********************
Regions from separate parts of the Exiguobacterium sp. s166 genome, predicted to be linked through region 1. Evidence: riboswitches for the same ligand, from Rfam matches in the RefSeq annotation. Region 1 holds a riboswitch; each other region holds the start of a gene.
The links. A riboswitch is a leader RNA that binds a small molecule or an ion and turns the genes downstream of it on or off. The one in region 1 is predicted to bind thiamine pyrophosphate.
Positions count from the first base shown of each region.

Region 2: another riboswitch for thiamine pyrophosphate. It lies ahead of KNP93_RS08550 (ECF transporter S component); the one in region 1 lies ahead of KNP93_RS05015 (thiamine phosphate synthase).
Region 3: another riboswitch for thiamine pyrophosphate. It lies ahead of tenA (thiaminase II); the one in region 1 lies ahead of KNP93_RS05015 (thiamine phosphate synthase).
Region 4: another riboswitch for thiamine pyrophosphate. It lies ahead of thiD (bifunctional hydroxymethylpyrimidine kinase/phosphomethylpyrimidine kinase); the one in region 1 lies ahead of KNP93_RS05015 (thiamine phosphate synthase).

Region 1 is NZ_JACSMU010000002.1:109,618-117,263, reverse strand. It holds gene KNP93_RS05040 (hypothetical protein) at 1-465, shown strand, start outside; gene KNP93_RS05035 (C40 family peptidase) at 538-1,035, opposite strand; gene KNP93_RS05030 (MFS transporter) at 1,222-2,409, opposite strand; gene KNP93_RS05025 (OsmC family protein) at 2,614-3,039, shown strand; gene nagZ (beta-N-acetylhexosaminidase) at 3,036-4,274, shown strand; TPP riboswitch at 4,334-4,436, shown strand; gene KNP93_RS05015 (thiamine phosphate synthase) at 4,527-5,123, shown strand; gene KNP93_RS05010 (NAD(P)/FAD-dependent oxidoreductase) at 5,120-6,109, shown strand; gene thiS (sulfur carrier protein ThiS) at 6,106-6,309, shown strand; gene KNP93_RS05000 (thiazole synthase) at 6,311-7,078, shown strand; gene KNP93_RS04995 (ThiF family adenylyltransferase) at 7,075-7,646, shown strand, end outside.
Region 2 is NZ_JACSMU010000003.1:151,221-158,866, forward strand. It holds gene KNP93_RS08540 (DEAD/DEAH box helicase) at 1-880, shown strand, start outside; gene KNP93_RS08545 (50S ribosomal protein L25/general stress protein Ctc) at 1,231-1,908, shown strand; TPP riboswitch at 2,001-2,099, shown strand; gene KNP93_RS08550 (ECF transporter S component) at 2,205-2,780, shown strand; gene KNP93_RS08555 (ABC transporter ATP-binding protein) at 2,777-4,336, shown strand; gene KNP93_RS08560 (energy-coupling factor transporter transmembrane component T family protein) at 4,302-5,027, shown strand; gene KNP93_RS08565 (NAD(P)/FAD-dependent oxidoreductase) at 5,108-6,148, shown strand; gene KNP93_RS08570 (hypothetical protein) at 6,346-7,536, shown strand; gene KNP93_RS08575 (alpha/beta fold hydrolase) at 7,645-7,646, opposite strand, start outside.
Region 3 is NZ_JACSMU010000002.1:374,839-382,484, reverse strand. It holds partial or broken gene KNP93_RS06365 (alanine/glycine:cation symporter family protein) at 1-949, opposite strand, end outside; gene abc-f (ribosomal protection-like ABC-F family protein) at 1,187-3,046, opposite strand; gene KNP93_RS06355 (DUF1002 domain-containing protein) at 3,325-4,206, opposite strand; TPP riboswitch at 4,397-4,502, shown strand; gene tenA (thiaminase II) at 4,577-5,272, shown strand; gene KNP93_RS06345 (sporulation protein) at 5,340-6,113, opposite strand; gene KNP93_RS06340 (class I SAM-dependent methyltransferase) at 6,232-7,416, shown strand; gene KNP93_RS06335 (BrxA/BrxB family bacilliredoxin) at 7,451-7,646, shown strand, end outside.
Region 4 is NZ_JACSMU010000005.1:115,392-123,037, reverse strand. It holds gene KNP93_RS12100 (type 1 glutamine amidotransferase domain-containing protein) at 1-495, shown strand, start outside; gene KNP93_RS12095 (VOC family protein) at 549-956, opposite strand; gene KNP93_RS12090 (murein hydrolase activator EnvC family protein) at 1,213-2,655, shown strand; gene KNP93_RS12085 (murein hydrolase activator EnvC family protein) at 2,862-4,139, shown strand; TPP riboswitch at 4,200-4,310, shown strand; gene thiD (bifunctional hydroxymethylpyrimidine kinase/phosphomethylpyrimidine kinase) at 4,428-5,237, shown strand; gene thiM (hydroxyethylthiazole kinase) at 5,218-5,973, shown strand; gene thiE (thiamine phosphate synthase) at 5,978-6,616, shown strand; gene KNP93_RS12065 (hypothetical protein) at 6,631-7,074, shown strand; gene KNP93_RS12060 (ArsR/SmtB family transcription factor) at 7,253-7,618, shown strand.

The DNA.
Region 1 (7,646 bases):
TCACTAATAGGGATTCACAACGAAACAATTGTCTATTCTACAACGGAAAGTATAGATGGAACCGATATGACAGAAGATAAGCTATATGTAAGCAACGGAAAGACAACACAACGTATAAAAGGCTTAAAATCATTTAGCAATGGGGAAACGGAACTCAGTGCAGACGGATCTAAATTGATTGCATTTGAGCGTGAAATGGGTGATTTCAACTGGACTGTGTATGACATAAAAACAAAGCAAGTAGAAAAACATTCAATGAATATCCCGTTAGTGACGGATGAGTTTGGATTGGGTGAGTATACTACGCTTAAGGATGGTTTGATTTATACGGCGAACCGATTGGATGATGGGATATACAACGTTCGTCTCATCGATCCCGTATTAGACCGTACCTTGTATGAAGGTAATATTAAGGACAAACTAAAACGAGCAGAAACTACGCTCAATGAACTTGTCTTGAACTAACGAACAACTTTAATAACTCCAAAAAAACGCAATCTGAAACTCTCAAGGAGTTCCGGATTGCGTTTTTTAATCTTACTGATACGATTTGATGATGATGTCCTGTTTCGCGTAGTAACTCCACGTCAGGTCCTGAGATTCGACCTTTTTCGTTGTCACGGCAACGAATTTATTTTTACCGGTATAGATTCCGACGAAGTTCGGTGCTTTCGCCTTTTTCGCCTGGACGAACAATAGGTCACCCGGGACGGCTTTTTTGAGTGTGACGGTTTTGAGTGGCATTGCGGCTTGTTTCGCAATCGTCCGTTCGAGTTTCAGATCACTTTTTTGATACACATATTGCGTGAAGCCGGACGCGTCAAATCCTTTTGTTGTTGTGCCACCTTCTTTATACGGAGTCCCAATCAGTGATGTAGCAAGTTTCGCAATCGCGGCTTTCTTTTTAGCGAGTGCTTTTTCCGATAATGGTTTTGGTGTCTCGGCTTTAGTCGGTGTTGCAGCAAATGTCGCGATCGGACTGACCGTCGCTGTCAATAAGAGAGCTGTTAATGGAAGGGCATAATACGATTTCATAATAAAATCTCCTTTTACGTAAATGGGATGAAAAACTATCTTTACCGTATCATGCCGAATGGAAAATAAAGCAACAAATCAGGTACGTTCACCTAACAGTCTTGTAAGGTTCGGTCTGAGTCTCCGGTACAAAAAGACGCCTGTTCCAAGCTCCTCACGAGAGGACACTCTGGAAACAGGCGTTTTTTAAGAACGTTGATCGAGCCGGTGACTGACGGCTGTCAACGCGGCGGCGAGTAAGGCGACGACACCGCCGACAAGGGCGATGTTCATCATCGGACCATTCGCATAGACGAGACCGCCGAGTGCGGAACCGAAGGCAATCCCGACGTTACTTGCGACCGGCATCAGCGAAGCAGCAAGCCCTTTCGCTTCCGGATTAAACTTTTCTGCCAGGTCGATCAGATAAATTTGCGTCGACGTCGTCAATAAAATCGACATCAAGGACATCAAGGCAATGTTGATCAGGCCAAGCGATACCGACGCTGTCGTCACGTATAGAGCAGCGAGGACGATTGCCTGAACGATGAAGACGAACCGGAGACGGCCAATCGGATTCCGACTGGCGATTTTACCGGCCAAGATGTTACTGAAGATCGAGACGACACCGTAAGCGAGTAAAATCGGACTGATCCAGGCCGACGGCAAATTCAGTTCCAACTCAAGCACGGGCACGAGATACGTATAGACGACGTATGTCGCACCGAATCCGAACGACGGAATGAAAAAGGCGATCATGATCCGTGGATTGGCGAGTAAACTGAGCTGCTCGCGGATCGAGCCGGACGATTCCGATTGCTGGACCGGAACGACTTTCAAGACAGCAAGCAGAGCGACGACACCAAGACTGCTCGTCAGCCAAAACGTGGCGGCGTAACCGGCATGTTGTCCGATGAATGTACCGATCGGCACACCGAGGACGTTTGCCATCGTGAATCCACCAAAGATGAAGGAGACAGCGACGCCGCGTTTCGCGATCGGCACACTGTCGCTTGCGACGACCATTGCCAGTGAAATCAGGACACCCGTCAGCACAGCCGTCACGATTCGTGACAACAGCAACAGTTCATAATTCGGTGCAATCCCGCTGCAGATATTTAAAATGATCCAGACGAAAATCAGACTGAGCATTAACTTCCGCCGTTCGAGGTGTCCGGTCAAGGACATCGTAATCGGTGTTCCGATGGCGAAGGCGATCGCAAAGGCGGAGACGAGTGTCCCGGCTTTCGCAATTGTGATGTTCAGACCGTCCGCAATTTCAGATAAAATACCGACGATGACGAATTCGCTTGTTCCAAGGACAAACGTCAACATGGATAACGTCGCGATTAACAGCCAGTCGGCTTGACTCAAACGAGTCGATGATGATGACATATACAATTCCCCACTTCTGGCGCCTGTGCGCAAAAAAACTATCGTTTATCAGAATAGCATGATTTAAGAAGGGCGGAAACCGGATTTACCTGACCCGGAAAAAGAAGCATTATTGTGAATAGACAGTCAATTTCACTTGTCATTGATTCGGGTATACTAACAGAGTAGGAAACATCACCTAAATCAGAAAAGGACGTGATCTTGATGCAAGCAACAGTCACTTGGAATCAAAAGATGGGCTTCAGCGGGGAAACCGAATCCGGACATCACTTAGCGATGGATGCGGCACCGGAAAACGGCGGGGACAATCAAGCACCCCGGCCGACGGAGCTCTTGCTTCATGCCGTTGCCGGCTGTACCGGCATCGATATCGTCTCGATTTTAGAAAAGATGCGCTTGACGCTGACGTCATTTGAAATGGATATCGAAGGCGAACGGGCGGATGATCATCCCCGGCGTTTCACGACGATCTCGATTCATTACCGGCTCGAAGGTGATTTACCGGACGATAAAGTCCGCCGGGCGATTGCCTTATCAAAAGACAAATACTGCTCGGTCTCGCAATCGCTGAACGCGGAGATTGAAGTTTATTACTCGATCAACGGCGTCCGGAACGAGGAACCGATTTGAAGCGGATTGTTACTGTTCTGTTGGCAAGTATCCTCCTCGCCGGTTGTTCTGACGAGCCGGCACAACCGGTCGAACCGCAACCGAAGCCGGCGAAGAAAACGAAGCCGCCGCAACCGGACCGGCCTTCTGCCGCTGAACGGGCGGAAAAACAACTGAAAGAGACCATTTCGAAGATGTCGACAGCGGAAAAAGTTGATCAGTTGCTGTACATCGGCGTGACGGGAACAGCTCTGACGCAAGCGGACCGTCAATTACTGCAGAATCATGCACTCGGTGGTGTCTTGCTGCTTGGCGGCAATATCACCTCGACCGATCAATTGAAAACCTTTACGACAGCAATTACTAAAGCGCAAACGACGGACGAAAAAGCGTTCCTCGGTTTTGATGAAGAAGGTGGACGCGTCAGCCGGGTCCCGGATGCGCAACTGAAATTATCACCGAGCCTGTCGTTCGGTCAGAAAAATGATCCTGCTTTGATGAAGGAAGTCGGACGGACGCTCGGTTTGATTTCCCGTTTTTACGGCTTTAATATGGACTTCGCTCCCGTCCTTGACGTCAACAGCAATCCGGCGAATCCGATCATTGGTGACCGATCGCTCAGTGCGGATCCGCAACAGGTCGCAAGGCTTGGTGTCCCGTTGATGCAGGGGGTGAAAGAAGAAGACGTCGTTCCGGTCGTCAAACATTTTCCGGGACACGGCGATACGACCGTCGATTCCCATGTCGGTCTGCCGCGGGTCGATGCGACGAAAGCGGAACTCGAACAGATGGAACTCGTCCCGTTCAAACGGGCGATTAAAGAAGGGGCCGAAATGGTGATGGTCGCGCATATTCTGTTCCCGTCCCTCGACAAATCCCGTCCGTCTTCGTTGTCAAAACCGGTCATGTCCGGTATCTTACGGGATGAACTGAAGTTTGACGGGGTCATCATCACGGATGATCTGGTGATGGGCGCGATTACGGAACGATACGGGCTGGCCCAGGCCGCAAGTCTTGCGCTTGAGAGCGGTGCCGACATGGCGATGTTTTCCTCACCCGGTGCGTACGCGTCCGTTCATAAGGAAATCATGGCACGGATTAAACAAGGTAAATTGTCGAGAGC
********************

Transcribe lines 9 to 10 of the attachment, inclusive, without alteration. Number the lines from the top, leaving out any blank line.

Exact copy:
Region 3 is NZ_JACSMU010000002.1:374,839-382,484, reverse strand. It holds partial or broken gene KNP93_RS06365 (alanine/glycine:cation symporter family protein) at 1-949, opposite strand, end outside; gene abc-f (ribosomal protection-like ABC-F family protein) at 1,187-3,046, opposite strand; gene KNP93_RS06355 (DUF1002 domain-containing protein) at 3,325-4,206, opposite strand; TPP riboswitch at 4,397-4,502, shown strand; gene tenA (thiaminase II) at 4,577-5,272, shown strand; gene KNP93_RS06345 (sporulation protein) at 5,340-6,113, opposite strand; gene KNP93_RS06340 (class I SAM-dependent methyltransferase) at 6,232-7,416, shown strand; gene KNP93_RS06335 (BrxA/BrxB family bacilliredoxin) at 7,451-7,646, shown strand, end outside.
Region 4 is NZ_JACSMU010000005.1:115,392-123,037, reverse strand. It holds gene KNP93_RS12100 (type 1 glutamine amidotransferase domain-containing protein) at 1-495, shown strand, start outside; gene KNP93_RS12095 (VOC family protein) at 549-956, opposite strand; gene KNP93_RS12090 (murein hydrolase activator EnvC family protein) at 1,213-2,655, shown strand; gene KNP93_RS12085 (murein hydrolase activator EnvC family protein) at 2,862-4,139, shown strand; TPP riboswitch at 4,200-4,310, shown strand; gene thiD (bifunctional hydroxymethylpyrimidine kinase/phosphomethylpyrimidine kinase) at 4,428-5,237, shown strand; gene thiM (hydroxyethylthiazole kinase) at 5,218-5,973, shown strand; gene thiE (thiamine phosphate synthase) at 5,978-6,616, shown strand; gene KNP93_RS12065 (hypothetical protein) at 6,631-7,074, shown strand; gene KNP93_RS12060 (ArsR/SmtB family transcription factor) at 7,253-7,618, shown strand.